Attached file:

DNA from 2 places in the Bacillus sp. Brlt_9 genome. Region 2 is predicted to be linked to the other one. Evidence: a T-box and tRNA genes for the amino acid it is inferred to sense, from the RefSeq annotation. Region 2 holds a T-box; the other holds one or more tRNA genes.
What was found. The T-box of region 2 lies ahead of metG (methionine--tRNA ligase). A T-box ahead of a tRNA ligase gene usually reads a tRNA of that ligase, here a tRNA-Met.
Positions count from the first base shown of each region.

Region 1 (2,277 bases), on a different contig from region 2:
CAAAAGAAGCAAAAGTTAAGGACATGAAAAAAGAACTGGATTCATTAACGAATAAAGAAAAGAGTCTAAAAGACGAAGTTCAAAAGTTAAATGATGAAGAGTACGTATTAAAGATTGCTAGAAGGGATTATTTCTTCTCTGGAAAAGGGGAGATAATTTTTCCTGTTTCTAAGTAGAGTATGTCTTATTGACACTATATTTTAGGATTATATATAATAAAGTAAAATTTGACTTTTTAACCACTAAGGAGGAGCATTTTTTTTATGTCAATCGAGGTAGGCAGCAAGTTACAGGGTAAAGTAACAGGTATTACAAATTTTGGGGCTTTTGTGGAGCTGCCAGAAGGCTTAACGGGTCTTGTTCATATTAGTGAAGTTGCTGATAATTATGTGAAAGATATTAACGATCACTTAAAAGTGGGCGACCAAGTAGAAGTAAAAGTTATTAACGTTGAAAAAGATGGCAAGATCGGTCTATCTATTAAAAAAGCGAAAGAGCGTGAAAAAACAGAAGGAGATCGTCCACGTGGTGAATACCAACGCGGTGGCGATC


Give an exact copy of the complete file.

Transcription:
DNA from 2 places in the Bacillus sp. Brlt_9 genome. Region 2 is predicted to be linked to the other one. Evidence: a T-box and tRNA genes for the amino acid it is inferred to sense, from the RefSeq annotation. Region 2 holds a T-box; the other holds one or more tRNA genes.
What was found. The T-box of region 2 lies ahead of metG (methionine--tRNA ligase). A T-box ahead of a tRNA ligase gene usually reads a tRNA of that ligase, here a tRNA-Met.
Positions count from the first base shown of each region.

Region 1 (2,277 bases), on a different contig from region 2:
CAAAAGAAGCAAAAGTTAAGGACATGAAAAAAGAACTGGATTCATTAACGAATAAAGAAAAGAGTCTAAAAGACGAAGTTCAAAAGTTAAATGATGAAGAGTACGTATTAAAGATTGCTAGAAGGGATTATTTCTTCTCTGGAAAAGGGGAGATAATTTTTCCTGTTTCTAAGTAGAGTATGTCTTATTGACACTATATTTTAGGATTATATATAATAAAGTAAAATTTGACTTTTTAACCACTAAGGAGGAGCATTTTTTTTATGTCAATCGAGGTAGGCAGCAAGTTACAGGGTAAAGTAACAGGTATTACAAATTTTGGGGCTTTTGTGGAGCTGCCAGAAGGCTTAACGGGTCTTGTTCATATTAGTGAAGTTGCTGATAATTATGTGAAAGATATTAACGATCACTTAAAAGTGGGCGACCAAGTAGAAGTAAAAGTTATTAACGTTGAAAAAGATGGCAAGATCGGTCTATCTATTAAAAAAGCGAAAGAGCGTGAAAAAACAGAAGGAGATCGTCCACGTGGTGAATACCAACGCGGTGGCGATC